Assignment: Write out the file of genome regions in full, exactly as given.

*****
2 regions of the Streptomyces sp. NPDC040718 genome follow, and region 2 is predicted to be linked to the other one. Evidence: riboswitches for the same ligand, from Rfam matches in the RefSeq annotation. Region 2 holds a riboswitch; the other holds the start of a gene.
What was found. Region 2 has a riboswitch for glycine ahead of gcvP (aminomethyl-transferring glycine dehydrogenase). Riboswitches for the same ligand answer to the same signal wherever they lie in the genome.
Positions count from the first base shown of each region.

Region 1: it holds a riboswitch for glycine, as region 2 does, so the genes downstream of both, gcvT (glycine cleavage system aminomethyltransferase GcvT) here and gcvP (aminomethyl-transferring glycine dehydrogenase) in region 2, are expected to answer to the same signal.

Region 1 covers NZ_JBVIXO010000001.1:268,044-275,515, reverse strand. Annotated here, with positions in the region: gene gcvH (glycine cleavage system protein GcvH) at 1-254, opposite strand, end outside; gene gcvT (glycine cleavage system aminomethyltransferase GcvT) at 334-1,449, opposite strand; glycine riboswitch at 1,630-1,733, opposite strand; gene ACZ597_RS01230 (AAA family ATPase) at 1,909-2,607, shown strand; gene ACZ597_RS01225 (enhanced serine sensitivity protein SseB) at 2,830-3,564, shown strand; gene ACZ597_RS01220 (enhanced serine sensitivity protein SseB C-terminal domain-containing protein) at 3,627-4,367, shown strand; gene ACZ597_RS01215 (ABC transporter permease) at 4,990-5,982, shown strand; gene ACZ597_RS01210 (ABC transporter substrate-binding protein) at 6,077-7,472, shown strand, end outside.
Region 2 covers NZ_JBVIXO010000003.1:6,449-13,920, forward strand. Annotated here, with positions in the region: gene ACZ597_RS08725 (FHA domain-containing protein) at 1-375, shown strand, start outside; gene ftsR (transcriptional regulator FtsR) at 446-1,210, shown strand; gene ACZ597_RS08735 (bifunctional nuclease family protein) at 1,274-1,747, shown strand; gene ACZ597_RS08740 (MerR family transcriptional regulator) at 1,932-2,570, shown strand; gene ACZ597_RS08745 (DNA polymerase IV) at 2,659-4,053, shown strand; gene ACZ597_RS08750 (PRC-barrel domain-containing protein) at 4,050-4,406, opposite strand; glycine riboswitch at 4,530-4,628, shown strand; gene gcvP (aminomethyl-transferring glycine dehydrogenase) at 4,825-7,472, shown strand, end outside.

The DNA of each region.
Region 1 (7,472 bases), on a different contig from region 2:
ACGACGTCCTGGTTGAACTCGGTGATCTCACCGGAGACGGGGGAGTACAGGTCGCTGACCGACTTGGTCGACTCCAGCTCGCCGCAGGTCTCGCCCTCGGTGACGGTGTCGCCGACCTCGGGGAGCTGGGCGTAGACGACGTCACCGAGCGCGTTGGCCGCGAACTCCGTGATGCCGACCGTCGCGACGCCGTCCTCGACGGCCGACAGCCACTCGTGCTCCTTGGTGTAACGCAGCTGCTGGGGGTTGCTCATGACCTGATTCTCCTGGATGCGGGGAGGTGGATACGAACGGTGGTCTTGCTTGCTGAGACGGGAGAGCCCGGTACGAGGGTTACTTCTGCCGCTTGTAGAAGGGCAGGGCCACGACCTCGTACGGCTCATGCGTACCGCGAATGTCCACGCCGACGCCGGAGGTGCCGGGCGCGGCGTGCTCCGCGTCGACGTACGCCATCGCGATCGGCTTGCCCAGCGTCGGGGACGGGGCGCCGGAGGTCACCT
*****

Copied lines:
2 regions of the Streptomyces sp. NPDC040718 genome follow, and region 2 is predicted to be linked to the other one. Evidence: riboswitches for the same ligand, from Rfam matches in the RefSeq annotation. Region 2 holds a riboswitch; the other holds the start of a gene.
What was found. Region 2 has a riboswitch for glycine ahead of gcvP (aminomethyl-transferring glycine dehydrogenase). Riboswitches for the same ligand answer to the same signal wherever they lie in the genome.
Positions count from the first base shown of each region.

Region 1: it holds a riboswitch for glycine, as region 2 does, so the genes downstream of both, gcvT (glycine cleavage system aminomethyltransferase GcvT) here and gcvP (aminomethyl-transferring glycine dehydrogenase) in region 2, are expected to answer to the same signal.

Region 1 covers NZ_JBVIXO010000001.1:268,044-275,515, reverse strand. Annotated here, with positions in the region: gene gcvH (glycine cleavage system protein GcvH) at 1-254, opposite strand, end outside; gene gcvT (glycine cleavage system aminomethyltransferase GcvT) at 334-1,449, opposite strand; glycine riboswitch at 1,630-1,733, opposite strand; gene ACZ597_RS01230 (AAA family ATPase) at 1,909-2,607, shown strand; gene ACZ597_RS01225 (enhanced serine sensitivity protein SseB) at 2,830-3,564, shown strand; gene ACZ597_RS01220 (enhanced serine sensitivity protein SseB C-terminal domain-containing protein) at 3,627-4,367, shown strand; gene ACZ597_RS01215 (ABC transporter permease) at 4,990-5,982, shown strand; gene ACZ597_RS01210 (ABC transporter substrate-binding protein) at 6,077-7,472, shown strand, end outside.
Region 2 covers NZ_JBVIXO010000003.1:6,449-13,920, forward strand. Annotated here, with positions in the region: gene ACZ597_RS08725 (FHA domain-containing protein) at 1-375, shown strand, start outside; gene ftsR (transcriptional regulator FtsR) at 446-1,210, shown strand; gene ACZ597_RS08735 (bifunctional nuclease family protein) at 1,274-1,747, shown strand; gene ACZ597_RS08740 (MerR family transcriptional regulator) at 1,932-2,570, shown strand; gene ACZ597_RS08745 (DNA polymerase IV) at 2,659-4,053, shown strand; gene ACZ597_RS08750 (PRC-barrel domain-containing protein) at 4,050-4,406, opposite strand; glycine riboswitch at 4,530-4,628, shown strand; gene gcvP (aminomethyl-transferring glycine dehydrogenase) at 4,825-7,472, shown strand, end outside.

The DNA of each region.
Region 1 (7,472 bases), on a different contig from region 2:
ACGACGTCCTGGTTGAACTCGGTGATCTCACCGGAGACGGGGGAGTACAGGTCGCTGACCGACTTGGTCGACTCCAGCTCGCCGCAGGTCTCGCCCTCGGTGACGGTGTCGCCGACCTCGGGGAGCTGGGCGTAGACGACGTCACCGAGCGCGTTGGCCGCGAACTCCGTGATGCCGACCGTCGCGACGCCGTCCTCGACGGCCGACAGCCACTCGTGCTCCTTGGTGTAACGCAGCTGCTGGGGGTTGCTCATGACCTGATTCTCCTGGATGCGGGGAGGTGGATACGAACGGTGGTCTTGCTTGCTGAGACGGGAGAGCCCGGTACGAGGGTTACTTCTGCCGCTTGTAGAAGGGCAGGGCCACGACCTCGTACGGCTCATGCGTACCGCGAATGTCCACGCCGACGCCGGAGGTGCCGGGCGCGGCGTGCTCCGCGTCGACGTACGCCATCGCGATCGGCTTGCCCAGCGTCGGGGACGGGGCGCCGGAGGTCACCT